What does Ahman Green have left to offer for the Packers?
That seems to be the question of the day after Green Bay decided to bring back the 32-year old veteran for another tour of action up north. This isn’t the same Ahman Green that I used to play with back in the early 2000’s, a guy that ran with such force and power, high knees and a running style that looked similar to Walter Payton.
No, Green is now like most other running backs in his 30’s. He struggles to stay healthy, and in the offseason he waits for a phone call that never comes. But, Green Bay must have seen something when he worked out for the team recently, and because of that he is now on the practice field wearing a Packers uniform for the second time.
Still, why now and why bring him in when we all know that Ryan Grant is the feature back behind an offensive line that is fighting it out with Chicago for the biggest disappointment as a unit for ’09?
From my perspective, this is pretty simple if we are just talking about football. Forget age and forget injuries for a moment—because I don’t see how that is going to factor in the game plan for Green, if there is one.
I would expect Green Bay to dress him this Sunday, and after that, we can’t really be sure how much he will see the field. It won’t be on special teams, and the only way I can see Green getting meaningful minutes is in the Packers’ red zone package, or a carry or two throughout the course of the game if Grant gets dinged up.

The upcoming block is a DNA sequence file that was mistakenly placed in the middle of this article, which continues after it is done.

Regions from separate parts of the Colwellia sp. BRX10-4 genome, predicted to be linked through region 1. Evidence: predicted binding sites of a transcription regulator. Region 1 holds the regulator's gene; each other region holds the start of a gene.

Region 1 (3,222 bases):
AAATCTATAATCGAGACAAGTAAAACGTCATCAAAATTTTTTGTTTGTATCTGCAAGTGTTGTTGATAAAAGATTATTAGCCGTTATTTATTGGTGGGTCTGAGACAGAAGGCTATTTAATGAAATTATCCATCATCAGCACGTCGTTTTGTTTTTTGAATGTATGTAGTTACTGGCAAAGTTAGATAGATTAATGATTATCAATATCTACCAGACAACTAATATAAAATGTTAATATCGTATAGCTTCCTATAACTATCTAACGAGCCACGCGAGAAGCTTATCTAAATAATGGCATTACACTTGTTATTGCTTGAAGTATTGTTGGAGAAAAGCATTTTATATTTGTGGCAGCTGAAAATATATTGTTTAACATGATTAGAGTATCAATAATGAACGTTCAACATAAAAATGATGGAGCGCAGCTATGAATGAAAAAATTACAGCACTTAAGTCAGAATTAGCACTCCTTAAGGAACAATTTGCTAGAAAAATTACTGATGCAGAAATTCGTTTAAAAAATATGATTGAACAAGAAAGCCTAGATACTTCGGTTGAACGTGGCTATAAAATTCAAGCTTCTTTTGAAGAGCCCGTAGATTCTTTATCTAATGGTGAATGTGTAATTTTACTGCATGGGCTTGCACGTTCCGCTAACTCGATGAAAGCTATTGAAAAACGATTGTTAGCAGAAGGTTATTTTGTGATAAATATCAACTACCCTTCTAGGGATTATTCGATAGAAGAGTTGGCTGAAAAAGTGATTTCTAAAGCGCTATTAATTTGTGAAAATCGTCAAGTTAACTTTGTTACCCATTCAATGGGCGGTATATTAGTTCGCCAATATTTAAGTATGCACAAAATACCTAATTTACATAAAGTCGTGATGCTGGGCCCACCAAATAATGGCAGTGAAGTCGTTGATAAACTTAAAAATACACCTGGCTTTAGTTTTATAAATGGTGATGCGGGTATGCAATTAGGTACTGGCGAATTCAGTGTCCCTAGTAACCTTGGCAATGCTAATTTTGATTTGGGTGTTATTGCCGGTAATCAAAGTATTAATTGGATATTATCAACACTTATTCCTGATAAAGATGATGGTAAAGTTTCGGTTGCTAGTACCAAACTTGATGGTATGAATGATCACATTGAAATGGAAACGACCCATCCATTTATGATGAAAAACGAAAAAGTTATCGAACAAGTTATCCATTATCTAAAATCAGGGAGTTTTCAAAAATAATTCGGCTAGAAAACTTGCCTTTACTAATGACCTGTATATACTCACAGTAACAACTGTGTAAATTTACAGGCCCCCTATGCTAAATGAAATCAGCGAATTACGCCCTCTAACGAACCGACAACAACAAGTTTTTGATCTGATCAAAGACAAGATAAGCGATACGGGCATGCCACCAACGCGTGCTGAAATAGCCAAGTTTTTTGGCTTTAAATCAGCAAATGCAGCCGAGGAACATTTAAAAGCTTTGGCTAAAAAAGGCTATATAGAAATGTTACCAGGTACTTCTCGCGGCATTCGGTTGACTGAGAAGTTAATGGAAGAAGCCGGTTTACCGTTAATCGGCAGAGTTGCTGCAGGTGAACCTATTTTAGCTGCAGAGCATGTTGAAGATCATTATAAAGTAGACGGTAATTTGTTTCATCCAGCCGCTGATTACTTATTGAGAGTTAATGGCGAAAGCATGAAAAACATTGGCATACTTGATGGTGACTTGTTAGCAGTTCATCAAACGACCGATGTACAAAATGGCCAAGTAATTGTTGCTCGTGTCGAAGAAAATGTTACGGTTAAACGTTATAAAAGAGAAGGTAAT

I don’t see a package solely created for Green because this team already has enough offensive weapons to score points; that would be a waste of practice time. Instead, use him where you need him most—on the goal line. Green can still run with power—that shouldn’t be questioned. He just can’t do it for an entire game.
Yes, he was a great receiver out of the backfield in his prime, but from my vantage point, you don’t take the ball out of Grant’s hands for a recently signed veteran.
I can understand the talk about this move because Green still has a name that people recognize, but the bottom line is that there is really no risk here for the Packers. If they can get him on the field, great. If not, then cut him loose next week if you have to.
The Packers aren’t tied to Green with any sort of contract, so the risk here is almost nothing. If he can still play, you keep him. If he can’t, then move on. At this point, this probably is the same Ahman Green we saw in Houston when he started to break down. That is just the reality of how this league can wear down running backs.
Sure, I loved watching Ahman run back in the day and despised going against him in camp, but this move should just be called what it is—a chance to see if there is something left.
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